This is one of those items where there is no consensus in the understanding
of why the provision exists. There are really two camps on this issue. I
believe that various individuals agreed to the Ev provision for one of two
reasons. Since it passed they each think that their reason reflects the
real intent of the codes.
"Camp 1" is composed of engineers who are primarily concerned with concrete
buildings and who believe that the load factors in ACI 318 are "correct" and
the ASCE 7 load factors (which are also used by the AISC and the LRFD wood
folks) are "wrong". Because they like a load factor of 1.4 on dead load
effects, they voted yes to the Ev factor because it gets the dead load
compression effect back to 1.4D in zone 4. Of course, if the real intent is
just to change load factors for concrete design, Ev is the worst possible
way to do it because it also changes the factors for all other materials and
(as written in the code) also affects the uplift calculation. The Blue Book
reflects the influence of this camp.
"Camp 2" is composed of engineers who believe that 1) load effects are not
material specific, 2) the ASCE 7 load factors are correct, and 3) although
traditionally ignored, some reflection of vertical excitation should be
included in our loading criteria. ASCE 7 and the NEHRP Recommended
Provisions are crystal clear that Ev is an intended loading effect and not
just a game played for the sake of concrete. Both of these latter documents
are also clear in indicating that Ev is both additive and subtractive. As
Tom pointed out, the subtractive case can result in only 0.7D for some
The item in question has NOT been changed in the 2000 IBC. This is because
no one from "Camp 1" proposed any changes. If such a change had been
proposed, it would have been interesting to see how the politics worked out.
Now I'll give my personal opinions. In many respects I belong to "Camp 2".
I don't believe that load effects are material specific. I believe that the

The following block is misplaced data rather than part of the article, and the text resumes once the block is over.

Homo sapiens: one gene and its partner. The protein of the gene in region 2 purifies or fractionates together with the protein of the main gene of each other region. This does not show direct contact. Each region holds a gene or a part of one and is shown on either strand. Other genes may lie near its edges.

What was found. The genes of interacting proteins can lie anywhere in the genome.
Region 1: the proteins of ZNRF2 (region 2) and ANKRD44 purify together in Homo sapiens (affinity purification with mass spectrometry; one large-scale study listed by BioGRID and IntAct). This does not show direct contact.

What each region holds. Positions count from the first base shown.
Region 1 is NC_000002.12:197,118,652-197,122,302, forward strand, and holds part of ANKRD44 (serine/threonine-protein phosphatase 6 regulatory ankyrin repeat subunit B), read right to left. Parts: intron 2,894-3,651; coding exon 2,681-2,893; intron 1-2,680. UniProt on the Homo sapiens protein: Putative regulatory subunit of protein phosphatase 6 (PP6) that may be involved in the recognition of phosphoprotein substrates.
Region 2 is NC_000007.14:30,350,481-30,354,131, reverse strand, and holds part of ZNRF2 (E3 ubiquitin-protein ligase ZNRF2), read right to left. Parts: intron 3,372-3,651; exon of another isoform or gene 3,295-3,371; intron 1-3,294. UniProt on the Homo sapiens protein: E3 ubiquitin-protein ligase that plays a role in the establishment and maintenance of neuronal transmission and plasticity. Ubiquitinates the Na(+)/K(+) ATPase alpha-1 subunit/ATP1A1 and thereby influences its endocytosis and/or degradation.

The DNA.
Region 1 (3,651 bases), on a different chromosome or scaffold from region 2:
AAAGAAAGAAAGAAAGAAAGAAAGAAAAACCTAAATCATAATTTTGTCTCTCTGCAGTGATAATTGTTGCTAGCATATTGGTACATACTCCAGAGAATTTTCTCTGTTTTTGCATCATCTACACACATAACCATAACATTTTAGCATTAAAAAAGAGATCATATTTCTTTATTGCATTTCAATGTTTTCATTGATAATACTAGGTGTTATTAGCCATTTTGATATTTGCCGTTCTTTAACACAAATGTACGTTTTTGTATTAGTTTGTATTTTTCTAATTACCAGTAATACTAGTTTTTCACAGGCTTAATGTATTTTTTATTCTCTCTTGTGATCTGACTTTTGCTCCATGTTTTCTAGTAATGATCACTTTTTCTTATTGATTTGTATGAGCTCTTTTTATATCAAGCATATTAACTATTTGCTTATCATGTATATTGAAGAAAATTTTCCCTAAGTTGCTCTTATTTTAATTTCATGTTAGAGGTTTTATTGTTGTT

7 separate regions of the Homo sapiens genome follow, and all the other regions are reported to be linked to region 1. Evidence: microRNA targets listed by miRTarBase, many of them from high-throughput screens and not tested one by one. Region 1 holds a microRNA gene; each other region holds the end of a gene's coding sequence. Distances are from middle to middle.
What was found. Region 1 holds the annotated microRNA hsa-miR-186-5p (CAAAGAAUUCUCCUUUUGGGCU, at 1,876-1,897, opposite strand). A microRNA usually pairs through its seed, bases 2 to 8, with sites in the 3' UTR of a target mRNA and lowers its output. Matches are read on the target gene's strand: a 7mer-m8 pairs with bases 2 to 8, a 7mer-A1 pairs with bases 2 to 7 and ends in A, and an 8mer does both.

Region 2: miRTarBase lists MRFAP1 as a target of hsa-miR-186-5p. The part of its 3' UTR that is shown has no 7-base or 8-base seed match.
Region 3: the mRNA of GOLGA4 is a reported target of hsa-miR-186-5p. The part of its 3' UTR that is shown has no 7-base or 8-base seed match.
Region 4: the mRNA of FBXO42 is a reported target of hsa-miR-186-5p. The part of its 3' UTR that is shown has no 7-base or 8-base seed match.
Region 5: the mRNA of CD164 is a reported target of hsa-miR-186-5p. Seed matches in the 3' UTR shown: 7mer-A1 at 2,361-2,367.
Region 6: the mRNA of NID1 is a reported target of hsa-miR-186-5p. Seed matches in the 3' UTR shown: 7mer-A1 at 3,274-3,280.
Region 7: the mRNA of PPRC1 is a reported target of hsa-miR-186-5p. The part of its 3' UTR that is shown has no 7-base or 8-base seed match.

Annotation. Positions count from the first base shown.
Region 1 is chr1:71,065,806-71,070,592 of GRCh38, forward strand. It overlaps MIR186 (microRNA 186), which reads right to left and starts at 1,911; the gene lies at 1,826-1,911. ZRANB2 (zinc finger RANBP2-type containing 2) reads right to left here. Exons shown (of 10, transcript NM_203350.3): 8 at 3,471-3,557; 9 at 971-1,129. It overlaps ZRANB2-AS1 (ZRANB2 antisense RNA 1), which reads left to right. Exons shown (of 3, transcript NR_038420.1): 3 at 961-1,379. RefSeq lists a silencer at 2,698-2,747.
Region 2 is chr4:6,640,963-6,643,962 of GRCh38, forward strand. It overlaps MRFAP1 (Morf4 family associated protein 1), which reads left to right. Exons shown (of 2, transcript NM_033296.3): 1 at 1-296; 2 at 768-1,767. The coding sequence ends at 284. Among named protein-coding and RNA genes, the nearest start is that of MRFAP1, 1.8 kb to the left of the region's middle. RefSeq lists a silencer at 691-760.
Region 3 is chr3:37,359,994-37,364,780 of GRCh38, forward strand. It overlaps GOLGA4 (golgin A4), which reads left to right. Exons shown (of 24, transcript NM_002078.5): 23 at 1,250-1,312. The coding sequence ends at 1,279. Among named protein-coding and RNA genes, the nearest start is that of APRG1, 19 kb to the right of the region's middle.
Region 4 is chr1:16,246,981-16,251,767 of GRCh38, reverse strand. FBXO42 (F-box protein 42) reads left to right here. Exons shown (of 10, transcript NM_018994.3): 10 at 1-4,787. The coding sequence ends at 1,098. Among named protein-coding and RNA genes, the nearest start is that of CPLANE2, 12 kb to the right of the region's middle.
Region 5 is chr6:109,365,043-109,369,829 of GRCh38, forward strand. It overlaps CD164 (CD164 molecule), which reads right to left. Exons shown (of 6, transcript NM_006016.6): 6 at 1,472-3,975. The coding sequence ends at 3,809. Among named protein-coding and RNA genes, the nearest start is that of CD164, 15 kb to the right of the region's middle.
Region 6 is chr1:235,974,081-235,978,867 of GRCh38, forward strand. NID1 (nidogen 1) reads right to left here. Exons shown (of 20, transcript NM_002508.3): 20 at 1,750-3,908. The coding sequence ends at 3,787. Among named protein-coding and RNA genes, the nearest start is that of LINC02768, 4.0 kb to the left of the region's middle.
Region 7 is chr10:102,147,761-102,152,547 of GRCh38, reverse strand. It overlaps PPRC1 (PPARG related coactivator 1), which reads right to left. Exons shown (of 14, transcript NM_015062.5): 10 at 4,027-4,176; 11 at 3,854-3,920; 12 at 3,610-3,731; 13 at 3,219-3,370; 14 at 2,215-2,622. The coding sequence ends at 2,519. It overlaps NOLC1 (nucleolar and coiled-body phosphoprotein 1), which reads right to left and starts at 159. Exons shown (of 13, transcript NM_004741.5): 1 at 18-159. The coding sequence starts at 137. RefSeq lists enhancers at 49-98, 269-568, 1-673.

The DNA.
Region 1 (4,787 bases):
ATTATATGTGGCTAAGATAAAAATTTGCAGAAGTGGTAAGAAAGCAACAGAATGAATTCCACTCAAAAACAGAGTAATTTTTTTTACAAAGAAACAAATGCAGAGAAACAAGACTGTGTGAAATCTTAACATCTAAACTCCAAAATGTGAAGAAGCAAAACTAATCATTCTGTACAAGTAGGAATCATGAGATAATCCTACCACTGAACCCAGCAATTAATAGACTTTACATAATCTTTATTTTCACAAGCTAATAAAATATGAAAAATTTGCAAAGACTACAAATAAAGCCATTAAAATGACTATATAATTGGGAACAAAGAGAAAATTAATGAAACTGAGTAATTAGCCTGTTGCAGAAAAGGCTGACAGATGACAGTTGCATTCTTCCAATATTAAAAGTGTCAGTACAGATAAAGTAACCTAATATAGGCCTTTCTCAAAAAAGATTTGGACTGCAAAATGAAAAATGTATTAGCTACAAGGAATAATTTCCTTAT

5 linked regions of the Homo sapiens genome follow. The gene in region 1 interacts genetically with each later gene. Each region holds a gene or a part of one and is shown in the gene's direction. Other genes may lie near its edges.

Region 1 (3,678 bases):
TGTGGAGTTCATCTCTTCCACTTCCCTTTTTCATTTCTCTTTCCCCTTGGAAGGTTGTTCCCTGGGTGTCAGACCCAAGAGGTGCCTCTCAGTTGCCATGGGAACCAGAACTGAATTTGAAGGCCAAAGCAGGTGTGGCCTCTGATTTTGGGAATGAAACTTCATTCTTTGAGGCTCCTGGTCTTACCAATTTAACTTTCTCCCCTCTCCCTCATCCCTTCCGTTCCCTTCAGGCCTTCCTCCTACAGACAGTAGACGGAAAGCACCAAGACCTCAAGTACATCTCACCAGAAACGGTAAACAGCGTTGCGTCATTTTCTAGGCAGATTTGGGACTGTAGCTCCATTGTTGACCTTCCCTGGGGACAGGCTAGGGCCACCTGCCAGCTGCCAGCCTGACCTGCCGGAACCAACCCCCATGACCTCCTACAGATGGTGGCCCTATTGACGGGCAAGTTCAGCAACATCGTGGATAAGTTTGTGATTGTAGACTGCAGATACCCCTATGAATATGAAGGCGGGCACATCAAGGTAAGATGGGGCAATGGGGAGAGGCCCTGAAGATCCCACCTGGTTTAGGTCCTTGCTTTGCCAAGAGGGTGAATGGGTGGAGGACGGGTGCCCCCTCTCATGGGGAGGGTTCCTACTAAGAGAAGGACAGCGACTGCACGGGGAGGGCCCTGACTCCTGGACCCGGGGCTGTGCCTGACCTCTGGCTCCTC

statistics behind the ASCE 7 load factors are reasonable. I believe that
changes that are intended to affect only one material should not be stuck in
the general provisions. I KNOW that dead loads are almost always
overestimated by structural engineers (myself included). We always use 20
psf for partitions; we throw around healthy loads for A/M/E; we round UP the
results. As a result, I suspect that the "real" dead load in place in most
buildings is probably not far from 0.9D. IF vertical effects are important
(and I'm not sure that there is significant evidence of such for
non-cantilever, non-prestressed elements), then they should be considered in
> -----Original Message-----
> From: Mark E. Deardorff [mailto:MarkD(--nospam--at)DandDEng.com]
> Sent: Wednesday, February 02, 2000 11:51 AM
> To: seaint(--nospam--at)seaint.org
> Subject: RE: UBC 1630, Ev Question
> According to the ICBO seminar I attended last fall it will be
> corrected in the 2000 IBC. I don't recall seeing it in the draft, however.
> > -----Original Message-----
> > From: Tom.Hunt(--nospam--at)fluor.com [mailto:Tom.Hunt(--nospam--at)fluor.com]
> > Sent: Wednesday, February 02, 2000 9:43 AM
> > To: SEAINT(--nospam--at)seaint.org
> > Subject: UBC 1630, Ev Question
> > UBC Section 1630.1.1 Equation 30-1 requires E = pEh + Ev
> > which is stated to be
> > used in the load combinations of Section 1612. In Section
> > 1612.2.1, Basic Load
> > Combinations, "E" appears in two equations, 12-5 and 12-6.
> > HOWEVER, in reading
> > the SEAOC Blue Book, Ev was intended for equation 12-5 ONLY
> > (See Blue Book
> > commentary C105.1.1 and Equation 101-5).
> > Was this a mistake or did ICBO/UBC conscientiously change
> > this?? For a regular
> > building, this has the effect of changing equation 12-6 to
> > 0.7D +/- 1.0E. This
> > probably wont effect footing sizing since they are sized
> > using allowable load
> > design but this could throw concrete columns into tension and
> > could increase
> > anchor bolt diameter and embedment if you are using strength
> > design (ACI 349
> > approach).
> > Thomas Hunt, S.E.
> > Fluor Daniel